Nicolas Cassar Named 2012 Sloan Research Fellow

February 14, 2012

Tim Lucas, 919-613-8084,

DURHAM, NC – Nicolas Cassar, assistant professor of earth and ocean sciences at Duke University’s Nicholas School of the Environment, has been selected as a 2012 Sloan Research Fellow.

Awarded annually by the Afred P. Sloan Foundation since 1955, the fellowships are given to early-career scientists and scholars whose achievements and potential identify them as rising stars. Each fellowship carries a $50,000, two-year award to help support the recipient’s research.

"Today's Sloan Research Fellows are tomorrow's Nobel Prize winners… These outstanding men and women are responsible for some of the most exciting science being done today. The foundation is proud to support them during this pivotal stage of their careers,” says foundation president Paul L. Joskow.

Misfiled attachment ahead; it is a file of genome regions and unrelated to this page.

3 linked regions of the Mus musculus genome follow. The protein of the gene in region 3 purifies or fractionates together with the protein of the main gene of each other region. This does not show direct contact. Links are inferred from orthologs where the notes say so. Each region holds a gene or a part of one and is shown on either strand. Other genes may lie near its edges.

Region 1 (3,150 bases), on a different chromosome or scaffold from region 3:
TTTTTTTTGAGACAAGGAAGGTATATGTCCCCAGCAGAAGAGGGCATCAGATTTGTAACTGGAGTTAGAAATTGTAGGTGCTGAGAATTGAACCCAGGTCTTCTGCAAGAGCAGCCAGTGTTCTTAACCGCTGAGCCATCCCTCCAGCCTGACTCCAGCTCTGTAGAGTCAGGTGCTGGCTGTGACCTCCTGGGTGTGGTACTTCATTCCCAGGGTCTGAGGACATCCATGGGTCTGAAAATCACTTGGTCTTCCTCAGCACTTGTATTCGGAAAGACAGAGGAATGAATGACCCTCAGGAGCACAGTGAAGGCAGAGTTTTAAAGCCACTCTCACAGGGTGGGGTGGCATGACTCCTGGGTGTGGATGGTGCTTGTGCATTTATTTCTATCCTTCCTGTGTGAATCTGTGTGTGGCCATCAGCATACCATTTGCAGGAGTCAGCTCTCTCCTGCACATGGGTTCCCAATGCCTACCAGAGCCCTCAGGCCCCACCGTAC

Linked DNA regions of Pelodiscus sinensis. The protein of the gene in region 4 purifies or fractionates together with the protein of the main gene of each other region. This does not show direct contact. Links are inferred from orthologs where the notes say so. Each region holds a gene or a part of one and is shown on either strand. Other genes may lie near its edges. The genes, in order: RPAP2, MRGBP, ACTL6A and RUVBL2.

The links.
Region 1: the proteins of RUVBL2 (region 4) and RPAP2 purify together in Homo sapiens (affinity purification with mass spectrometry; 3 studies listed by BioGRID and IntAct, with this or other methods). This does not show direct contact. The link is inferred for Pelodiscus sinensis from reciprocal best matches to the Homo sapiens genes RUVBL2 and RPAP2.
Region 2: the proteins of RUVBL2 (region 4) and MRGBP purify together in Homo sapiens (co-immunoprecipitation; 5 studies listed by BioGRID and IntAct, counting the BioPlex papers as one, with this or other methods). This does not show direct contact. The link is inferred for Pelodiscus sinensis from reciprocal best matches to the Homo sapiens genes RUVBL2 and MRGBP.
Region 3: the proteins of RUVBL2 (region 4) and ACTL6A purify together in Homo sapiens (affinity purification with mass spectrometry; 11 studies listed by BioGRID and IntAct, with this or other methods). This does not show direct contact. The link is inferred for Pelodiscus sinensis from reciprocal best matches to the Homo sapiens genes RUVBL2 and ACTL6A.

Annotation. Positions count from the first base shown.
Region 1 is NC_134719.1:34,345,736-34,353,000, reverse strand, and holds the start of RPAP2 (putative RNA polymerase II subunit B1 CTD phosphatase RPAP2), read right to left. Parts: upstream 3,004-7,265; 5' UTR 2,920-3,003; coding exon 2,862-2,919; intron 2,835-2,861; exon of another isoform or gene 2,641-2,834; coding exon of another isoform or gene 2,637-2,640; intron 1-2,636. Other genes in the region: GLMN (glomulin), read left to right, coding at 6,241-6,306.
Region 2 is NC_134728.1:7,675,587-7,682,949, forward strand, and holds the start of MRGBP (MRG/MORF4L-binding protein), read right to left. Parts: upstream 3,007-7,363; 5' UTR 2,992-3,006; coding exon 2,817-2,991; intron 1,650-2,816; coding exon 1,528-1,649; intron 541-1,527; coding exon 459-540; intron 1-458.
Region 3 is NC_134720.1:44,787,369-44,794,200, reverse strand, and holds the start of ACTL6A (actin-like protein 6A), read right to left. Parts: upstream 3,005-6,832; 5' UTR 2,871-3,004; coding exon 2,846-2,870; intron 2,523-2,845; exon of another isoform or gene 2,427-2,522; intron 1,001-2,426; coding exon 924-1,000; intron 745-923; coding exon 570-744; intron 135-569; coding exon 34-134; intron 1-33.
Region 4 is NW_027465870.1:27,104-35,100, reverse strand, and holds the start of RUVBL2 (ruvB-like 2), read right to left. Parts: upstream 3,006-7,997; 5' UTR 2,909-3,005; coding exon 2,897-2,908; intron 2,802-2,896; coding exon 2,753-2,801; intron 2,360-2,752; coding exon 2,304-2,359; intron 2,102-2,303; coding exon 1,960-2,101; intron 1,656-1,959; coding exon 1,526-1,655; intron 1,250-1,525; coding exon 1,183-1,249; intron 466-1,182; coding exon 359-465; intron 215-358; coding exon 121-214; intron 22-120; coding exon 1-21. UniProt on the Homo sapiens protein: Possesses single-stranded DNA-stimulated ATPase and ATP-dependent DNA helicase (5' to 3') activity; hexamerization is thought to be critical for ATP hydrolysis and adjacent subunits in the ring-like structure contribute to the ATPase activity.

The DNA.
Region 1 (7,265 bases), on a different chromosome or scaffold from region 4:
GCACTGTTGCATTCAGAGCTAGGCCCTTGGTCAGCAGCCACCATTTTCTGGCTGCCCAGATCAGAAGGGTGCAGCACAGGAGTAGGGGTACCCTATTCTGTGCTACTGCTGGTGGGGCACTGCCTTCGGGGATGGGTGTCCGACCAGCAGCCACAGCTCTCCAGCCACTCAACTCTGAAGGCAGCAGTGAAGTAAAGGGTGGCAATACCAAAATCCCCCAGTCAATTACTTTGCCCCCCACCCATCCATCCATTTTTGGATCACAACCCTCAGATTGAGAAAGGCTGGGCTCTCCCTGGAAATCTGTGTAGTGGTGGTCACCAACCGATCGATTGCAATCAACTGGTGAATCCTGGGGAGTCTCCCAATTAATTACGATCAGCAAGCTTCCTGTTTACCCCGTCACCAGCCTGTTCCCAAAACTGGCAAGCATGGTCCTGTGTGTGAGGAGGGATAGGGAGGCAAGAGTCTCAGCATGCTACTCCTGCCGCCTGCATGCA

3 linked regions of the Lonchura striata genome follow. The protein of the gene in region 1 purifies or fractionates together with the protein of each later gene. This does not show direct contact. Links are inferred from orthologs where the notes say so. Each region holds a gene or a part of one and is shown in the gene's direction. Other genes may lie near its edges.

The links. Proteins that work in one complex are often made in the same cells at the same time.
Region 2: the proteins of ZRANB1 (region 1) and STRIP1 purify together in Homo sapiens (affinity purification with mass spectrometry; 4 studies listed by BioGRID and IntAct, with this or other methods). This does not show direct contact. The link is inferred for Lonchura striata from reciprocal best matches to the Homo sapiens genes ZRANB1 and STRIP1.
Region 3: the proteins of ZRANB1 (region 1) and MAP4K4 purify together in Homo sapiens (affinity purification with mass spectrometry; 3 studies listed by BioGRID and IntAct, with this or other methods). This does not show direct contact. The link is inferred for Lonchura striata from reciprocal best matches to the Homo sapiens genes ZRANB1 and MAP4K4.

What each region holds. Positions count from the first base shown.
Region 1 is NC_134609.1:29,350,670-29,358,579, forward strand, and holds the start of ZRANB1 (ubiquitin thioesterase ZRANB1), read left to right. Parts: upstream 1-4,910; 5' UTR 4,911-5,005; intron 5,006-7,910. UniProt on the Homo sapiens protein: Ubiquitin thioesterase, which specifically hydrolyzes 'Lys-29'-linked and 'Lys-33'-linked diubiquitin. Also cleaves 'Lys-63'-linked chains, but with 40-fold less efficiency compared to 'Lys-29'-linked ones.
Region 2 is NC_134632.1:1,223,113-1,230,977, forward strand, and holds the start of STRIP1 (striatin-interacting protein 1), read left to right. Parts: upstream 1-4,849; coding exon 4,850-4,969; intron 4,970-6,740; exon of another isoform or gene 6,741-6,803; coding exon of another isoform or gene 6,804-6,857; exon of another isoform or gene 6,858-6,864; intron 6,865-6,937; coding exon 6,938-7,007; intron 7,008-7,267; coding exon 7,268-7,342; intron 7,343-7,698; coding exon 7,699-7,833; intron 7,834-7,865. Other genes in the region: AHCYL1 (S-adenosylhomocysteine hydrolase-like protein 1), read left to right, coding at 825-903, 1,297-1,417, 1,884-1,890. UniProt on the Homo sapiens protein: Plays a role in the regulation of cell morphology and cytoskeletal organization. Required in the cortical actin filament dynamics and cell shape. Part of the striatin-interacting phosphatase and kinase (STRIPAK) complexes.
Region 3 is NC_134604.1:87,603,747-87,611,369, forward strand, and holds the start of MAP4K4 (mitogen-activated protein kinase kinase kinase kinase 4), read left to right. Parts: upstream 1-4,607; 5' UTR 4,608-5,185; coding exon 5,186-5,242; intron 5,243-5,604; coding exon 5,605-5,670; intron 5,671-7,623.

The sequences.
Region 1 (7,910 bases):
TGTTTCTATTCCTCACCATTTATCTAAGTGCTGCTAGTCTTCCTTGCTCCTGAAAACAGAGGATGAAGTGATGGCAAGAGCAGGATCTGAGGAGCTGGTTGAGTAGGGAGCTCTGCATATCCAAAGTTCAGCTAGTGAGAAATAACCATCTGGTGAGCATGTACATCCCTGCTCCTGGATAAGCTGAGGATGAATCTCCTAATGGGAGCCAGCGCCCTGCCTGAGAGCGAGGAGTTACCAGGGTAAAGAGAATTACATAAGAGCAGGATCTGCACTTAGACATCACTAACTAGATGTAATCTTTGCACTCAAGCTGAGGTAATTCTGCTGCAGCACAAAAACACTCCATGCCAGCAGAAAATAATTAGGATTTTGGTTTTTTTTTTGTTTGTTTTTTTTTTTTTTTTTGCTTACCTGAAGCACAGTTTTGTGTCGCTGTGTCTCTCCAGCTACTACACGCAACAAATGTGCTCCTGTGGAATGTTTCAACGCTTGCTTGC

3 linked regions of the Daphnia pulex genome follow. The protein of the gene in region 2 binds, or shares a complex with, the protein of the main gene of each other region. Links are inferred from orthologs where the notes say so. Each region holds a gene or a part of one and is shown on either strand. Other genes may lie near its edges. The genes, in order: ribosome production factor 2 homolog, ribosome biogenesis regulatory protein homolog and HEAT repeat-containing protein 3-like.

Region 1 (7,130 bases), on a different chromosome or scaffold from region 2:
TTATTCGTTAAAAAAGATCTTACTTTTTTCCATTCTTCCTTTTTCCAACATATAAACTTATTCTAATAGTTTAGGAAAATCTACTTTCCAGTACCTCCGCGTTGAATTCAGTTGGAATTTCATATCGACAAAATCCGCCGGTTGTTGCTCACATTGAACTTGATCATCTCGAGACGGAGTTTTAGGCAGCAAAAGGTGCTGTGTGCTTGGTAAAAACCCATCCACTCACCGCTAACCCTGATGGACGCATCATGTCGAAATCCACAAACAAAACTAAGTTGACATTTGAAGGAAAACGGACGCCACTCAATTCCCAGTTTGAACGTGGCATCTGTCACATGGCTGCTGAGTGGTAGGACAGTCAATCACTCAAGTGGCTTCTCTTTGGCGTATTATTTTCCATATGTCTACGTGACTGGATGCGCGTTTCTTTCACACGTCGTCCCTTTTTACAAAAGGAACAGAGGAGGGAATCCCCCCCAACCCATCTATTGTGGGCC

Cassar studies the biogeochemical and physiological mechanisms governing how carbon moves in the environment – from ocean to atmosphere, to plant and animal life – with the goal of better understanding global climate changes brought on by increasing levels of atmospheric carbon dioxide.

His research, which has received funding from both the National Science Foundation and National Atmospheric and Oceanic Administration and been published in Science and other influential peer-reviewed journals, provides important insights into the magnitude and processes controlling the oceanic uptake of atmospheric carbon dioxide, one of the major determinants of the climate's long-term response to emissions from fossil fuel burning and deforestation.

In 2011, he took part in a 9-week international research expedition that circled the North Pole to survey physical, chemical and biological changes occurring in the Arctic Ocean.

Cassar holds a PhD in oceanography from the University of Hawaii, and a bachelor of science degree from McGill University.

The Alfred P. Sloan Foundation selected 126 U.S. and Canadian researchers for the prestigious fellowships this year. Cassar is joined by Jorg Grandl, assistant professor of neurobiology at Duke’s School of medicine, as one of two Duke researchers selected.